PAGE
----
NOTE: Open post and then Single Click On first Post Photo to view an album in a more detailed, larger format...

Monday, January 7, 2019

Blue Skies on Red Mountain

The Weather Guessers had predicted clear skies and strong wind up high. So I buckle under the threat and reluctantly slip Duo-Therm polypro Long Johns on under my usual pair of shorts. 

On a morning so cold snow squeaked under foot, I back Sue Bee out of her garage and head up Red Mountain in search of a timberline snowshoe.

Wind is my least favorite weather feature. It's just irritating...especially the roar, like someone blasting cans of compressed air directly into my ears. Then there's the blurred vision from teared up eyes, nose running like a faucet, and the annoying vibrating flap of loose clothing as an un-cinched metal zipper lacerates frozen cheeks.

Wind-whipped snow billows from peaks and ridges above timberline
So you can imagine my grumpy geezer alter ego as we chase this bad idea up Red Mountain's switchbacks, eyeing great plumes of snow blasting from mountaintops.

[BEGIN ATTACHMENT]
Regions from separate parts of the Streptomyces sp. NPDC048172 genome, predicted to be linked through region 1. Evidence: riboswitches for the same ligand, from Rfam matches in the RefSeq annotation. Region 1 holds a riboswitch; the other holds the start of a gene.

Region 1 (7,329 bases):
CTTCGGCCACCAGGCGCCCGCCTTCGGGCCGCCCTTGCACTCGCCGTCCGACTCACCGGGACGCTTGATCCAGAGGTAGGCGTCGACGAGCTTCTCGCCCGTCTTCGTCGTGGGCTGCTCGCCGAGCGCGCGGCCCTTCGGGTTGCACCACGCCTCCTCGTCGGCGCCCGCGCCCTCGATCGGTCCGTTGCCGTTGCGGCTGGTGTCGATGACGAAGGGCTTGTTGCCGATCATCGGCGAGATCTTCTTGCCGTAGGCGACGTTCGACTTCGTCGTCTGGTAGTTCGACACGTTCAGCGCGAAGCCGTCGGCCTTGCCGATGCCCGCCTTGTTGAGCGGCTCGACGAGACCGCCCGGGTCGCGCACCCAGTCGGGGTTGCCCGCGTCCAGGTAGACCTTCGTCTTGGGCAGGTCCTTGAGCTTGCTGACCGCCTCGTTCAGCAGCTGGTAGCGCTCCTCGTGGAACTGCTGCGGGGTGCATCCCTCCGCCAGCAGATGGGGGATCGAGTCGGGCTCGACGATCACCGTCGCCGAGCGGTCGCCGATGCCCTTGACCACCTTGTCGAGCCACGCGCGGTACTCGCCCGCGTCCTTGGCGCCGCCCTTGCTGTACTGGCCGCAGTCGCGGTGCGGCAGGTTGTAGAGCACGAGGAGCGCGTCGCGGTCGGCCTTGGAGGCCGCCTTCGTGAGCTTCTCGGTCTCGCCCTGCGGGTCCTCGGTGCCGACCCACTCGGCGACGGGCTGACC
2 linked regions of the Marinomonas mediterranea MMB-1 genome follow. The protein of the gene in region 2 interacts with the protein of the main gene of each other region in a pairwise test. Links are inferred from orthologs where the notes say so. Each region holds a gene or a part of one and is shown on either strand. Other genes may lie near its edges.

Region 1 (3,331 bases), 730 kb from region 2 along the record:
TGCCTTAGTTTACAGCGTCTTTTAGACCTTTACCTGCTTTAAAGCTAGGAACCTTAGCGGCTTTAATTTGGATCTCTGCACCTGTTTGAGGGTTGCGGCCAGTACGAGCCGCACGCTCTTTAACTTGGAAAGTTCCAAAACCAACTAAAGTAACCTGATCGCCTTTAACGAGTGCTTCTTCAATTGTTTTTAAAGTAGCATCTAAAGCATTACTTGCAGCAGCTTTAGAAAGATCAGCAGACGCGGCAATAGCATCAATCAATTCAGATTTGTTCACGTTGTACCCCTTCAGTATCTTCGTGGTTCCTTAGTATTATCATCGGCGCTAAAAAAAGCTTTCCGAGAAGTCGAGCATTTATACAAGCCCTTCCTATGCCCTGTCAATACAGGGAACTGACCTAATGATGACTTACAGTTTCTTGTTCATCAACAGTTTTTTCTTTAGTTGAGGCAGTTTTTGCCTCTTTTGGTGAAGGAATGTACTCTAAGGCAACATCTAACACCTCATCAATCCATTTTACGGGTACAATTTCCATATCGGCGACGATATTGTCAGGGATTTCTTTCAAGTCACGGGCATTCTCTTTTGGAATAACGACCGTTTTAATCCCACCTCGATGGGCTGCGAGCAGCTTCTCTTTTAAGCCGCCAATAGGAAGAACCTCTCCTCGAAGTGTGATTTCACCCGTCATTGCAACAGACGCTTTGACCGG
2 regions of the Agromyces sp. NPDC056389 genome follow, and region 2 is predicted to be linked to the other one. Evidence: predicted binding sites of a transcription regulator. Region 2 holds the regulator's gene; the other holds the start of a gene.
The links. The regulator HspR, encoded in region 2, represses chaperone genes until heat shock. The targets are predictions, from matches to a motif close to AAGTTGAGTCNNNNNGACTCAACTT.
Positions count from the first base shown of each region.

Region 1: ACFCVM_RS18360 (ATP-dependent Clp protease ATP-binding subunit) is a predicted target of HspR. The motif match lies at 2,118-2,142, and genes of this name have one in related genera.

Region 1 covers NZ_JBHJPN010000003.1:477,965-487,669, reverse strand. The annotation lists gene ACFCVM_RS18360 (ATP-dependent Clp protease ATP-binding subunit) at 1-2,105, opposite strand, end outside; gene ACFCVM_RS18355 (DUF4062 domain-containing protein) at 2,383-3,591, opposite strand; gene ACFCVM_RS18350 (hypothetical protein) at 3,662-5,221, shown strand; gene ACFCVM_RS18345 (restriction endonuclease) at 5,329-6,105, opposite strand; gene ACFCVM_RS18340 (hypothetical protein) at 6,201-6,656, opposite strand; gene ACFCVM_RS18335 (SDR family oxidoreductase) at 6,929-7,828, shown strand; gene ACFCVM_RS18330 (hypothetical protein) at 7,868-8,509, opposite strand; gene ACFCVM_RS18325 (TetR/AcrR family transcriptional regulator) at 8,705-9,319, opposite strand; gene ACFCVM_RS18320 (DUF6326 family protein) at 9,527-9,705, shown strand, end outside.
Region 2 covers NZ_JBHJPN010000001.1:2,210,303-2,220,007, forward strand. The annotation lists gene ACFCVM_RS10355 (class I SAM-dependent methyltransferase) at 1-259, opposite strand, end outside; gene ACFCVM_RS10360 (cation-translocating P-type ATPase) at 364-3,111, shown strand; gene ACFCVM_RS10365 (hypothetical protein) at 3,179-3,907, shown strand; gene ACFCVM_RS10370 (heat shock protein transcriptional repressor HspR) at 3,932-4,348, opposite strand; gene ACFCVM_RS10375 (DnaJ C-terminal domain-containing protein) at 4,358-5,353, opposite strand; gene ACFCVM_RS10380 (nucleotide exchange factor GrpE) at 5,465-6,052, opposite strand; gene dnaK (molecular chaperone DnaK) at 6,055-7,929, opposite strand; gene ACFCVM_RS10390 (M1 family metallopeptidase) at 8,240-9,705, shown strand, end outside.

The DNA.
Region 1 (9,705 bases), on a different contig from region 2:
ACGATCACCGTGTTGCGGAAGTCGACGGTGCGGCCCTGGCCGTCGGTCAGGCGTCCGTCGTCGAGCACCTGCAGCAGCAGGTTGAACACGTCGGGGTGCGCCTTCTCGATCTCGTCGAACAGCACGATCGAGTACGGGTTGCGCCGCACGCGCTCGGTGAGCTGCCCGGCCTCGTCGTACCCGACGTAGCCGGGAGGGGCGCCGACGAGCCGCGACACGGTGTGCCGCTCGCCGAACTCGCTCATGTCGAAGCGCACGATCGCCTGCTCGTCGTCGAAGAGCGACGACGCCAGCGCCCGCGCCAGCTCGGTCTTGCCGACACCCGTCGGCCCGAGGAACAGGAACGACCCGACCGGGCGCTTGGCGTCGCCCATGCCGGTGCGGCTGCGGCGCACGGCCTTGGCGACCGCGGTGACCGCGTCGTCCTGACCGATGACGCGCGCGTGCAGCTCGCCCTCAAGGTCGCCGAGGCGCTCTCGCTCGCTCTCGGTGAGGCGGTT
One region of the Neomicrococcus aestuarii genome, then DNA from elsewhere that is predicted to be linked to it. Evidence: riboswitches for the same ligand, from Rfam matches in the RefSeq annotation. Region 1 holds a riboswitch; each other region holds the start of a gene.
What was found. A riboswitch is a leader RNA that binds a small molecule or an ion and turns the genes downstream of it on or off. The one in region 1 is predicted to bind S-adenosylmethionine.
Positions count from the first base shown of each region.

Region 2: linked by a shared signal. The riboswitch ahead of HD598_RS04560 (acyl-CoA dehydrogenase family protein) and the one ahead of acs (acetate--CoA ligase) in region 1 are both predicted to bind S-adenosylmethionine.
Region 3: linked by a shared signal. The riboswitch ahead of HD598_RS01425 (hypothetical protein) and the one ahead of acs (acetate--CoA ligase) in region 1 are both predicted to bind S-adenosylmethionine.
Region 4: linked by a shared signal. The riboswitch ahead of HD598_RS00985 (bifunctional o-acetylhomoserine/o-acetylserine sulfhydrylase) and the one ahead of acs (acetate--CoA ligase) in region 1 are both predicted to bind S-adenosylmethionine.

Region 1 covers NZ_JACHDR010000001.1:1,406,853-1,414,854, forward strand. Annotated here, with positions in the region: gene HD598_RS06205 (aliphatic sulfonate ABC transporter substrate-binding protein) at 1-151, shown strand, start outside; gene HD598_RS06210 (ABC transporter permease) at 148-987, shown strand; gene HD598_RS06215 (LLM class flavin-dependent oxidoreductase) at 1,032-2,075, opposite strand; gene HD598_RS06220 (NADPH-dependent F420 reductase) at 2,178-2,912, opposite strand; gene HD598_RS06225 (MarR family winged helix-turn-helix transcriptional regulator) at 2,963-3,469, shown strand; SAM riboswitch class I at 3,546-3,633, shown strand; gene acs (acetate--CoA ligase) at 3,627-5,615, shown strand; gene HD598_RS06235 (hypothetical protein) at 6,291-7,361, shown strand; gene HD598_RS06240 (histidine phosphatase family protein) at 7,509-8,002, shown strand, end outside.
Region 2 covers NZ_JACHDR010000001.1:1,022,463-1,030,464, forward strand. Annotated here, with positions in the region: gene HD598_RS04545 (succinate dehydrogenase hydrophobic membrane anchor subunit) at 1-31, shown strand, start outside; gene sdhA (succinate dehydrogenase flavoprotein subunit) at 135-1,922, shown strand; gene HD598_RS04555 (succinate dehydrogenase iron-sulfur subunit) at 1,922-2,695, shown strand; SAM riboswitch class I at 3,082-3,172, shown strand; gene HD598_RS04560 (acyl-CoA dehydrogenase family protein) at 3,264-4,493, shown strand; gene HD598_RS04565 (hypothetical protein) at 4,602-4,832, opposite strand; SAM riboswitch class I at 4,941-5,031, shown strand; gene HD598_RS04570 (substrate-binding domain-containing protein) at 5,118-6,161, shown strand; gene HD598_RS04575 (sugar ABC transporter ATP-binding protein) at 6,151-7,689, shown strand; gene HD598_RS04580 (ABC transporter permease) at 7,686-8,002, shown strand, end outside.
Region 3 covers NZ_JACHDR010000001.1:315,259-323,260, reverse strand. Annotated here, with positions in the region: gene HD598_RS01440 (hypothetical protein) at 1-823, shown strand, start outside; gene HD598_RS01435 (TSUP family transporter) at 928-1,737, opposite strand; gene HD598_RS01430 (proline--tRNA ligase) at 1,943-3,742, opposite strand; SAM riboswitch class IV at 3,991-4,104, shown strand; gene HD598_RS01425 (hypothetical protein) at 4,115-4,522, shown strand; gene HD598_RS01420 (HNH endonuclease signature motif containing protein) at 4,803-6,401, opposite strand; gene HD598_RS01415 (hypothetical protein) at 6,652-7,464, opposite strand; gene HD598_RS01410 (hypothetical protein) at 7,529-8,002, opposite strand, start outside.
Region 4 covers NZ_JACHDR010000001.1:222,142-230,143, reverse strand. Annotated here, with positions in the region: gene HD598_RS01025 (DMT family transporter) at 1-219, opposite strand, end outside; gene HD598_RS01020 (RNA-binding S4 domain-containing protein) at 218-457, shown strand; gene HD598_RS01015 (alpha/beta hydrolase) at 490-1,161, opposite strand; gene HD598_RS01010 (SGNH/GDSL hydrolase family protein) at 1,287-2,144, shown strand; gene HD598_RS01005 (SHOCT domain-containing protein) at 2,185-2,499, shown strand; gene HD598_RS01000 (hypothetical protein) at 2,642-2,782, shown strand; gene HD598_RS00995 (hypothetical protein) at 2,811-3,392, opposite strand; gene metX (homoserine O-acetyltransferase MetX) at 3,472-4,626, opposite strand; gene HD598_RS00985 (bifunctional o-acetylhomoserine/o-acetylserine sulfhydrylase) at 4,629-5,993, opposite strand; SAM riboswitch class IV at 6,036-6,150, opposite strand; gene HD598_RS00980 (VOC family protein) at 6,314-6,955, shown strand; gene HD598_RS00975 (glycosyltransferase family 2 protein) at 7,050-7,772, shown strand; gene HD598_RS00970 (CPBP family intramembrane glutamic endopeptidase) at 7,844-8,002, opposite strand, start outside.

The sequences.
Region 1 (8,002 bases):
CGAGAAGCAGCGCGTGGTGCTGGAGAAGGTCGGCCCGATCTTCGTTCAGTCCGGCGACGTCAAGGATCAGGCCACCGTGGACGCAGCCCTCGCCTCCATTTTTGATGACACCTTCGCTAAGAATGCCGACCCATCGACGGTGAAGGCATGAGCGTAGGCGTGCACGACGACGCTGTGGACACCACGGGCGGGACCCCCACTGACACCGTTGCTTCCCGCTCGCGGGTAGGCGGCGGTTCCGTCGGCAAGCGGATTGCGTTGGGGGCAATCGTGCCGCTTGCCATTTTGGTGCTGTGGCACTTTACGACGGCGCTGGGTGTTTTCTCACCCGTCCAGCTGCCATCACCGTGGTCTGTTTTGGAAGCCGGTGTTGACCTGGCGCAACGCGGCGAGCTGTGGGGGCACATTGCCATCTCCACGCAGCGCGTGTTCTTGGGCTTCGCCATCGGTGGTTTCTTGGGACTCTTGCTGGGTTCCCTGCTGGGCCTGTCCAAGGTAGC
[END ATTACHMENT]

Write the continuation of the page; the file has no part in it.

Suck it up, Mark. You can always wander around in the shelter of forest. Yeah; like I enjoy ten pound, heat-seeking snowball smart bombs raining down my neck. 

With wind still whipping snow up high, I consider heading into the trees. But damn, look at all those Smart Bombs...just waiting for me. 
In spite of 12 degree temps, we quickly work up a sweat breaking new trail up a steep grade. With Long Johns smothering my legs and no less than four fucking layers of wool and polypro up top, I was fast becoming the Poster Boy for how-to-die-from-hypothermia as soon as we hit those gale-force winds in the unsheltered basin above timberline.   

I'm not sure when or if I'll ever learn: nightmare scenarios seldom materialize.

Now this is an alpine basin...

We slog on, beyond protective forest into a startling alpine basin suitable for a Nat Geo Calendar. It's stacked deep with glistening layers of powder snow; light ricochets like bullets in a firefight. 
But something doesn't feel right. Suddenly I realize... there's no wind!  Nope, nary a puff. 

It defies logic, how warm it can feel at high altitude in the middle of winter while wandering around in a basin piled high with snow!  I've read that on sunny days, in the absence of wind, climbers of Everest complain about extreme heat. Such is the power of SUN and thin atmosphere. 

Bobbie and I shed a layer...then another...trying to cool down. I find two remaining layers nearest my skin soaked with perspiration. So much for the highly touted "wicking" properties of Polypro and wool. Suddenly, a little skiff of breeze kicks up. In a matter of seconds I'm turning into a popsicle and must return layers.